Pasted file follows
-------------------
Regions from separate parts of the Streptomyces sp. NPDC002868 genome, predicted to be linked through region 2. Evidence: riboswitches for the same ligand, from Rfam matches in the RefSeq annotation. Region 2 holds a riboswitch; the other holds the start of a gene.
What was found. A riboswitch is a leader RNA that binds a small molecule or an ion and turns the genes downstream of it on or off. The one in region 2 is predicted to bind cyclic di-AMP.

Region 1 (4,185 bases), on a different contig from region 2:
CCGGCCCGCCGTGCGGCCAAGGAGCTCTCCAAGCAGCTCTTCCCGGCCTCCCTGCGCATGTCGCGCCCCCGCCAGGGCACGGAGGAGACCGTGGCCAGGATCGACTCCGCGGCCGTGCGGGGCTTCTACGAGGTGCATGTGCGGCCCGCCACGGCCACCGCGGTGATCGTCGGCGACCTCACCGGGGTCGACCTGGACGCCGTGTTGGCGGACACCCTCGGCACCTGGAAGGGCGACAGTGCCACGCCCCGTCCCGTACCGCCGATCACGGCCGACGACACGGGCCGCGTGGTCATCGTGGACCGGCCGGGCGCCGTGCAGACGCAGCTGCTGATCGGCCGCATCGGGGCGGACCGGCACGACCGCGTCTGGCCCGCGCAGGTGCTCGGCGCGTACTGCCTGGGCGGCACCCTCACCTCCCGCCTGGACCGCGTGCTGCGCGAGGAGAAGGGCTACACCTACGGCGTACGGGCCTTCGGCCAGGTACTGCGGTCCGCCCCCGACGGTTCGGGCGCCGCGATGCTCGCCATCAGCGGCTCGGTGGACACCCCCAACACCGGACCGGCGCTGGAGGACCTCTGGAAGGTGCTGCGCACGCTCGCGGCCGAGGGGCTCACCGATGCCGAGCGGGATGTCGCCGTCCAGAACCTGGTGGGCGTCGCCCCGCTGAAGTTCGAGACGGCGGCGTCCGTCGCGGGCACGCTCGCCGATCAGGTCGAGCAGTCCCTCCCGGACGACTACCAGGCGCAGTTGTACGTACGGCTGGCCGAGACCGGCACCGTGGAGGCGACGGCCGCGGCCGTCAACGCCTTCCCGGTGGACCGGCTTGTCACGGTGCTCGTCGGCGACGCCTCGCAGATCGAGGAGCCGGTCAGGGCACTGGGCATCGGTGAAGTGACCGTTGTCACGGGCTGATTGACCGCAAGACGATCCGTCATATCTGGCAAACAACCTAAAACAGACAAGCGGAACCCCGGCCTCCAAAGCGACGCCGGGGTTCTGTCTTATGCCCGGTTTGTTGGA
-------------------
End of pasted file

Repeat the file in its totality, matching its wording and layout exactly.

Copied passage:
Regions from separate parts of the Streptomyces sp. NPDC002868 genome, predicted to be linked through region 2. Evidence: riboswitches for the same ligand, from Rfam matches in the RefSeq annotation. Region 2 holds a riboswitch; the other holds the start of a gene.
What was found. A riboswitch is a leader RNA that binds a small molecule or an ion and turns the genes downstream of it on or off. The one in region 2 is predicted to bind cyclic di-AMP.

Region 1 (4,185 bases), on a different contig from region 2:
CCGGCCCGCCGTGCGGCCAAGGAGCTCTCCAAGCAGCTCTTCCCGGCCTCCCTGCGCATGTCGCGCCCCCGCCAGGGCACGGAGGAGACCGTGGCCAGGATCGACTCCGCGGCCGTGCGGGGCTTCTACGAGGTGCATGTGCGGCCCGCCACGGCCACCGCGGTGATCGTCGGCGACCTCACCGGGGTCGACCTGGACGCCGTGTTGGCGGACACCCTCGGCACCTGGAAGGGCGACAGTGCCACGCCCCGTCCCGTACCGCCGATCACGGCCGACGACACGGGCCGCGTGGTCATCGTGGACCGGCCGGGCGCCGTGCAGACGCAGCTGCTGATCGGCCGCATCGGGGCGGACCGGCACGACCGCGTCTGGCCCGCGCAGGTGCTCGGCGCGTACTGCCTGGGCGGCACCCTCACCTCCCGCCTGGACCGCGTGCTGCGCGAGGAGAAGGGCTACACCTACGGCGTACGGGCCTTCGGCCAGGTACTGCGGTCCGCCCCCGACGGTTCGGGCGCCGCGATGCTCGCCATCAGCGGCTCGGTGGACACCCCCAACACCGGACCGGCGCTGGAGGACCTCTGGAAGGTGCTGCGCACGCTCGCGGCCGAGGGGCTCACCGATGCCGAGCGGGATGTCGCCGTCCAGAACCTGGTGGGCGTCGCCCCGCTGAAGTTCGAGACGGCGGCGTCCGTCGCGGGCACGCTCGCCGATCAGGTCGAGCAGTCCCTCCCGGACGACTACCAGGCGCAGTTGTACGTACGGCTGGCCGAGACCGGCACCGTGGAGGCGACGGCCGCGGCCGTCAACGCCTTCCCGGTGGACCGGCTTGTCACGGTGCTCGTCGGCGACGCCTCGCAGATCGAGGAGCCGGTCAGGGCACTGGGCATCGGTGAAGTGACCGTTGTCACGGGCTGATTGACCGCAAGACGATCCGTCATATCTGGCAAACAACCTAAAACAGACAAGCGGAACCCCGGCCTCCAAAGCGACGCCGGGGTTCTGTCTTATGCCCGGTTTGTTGGA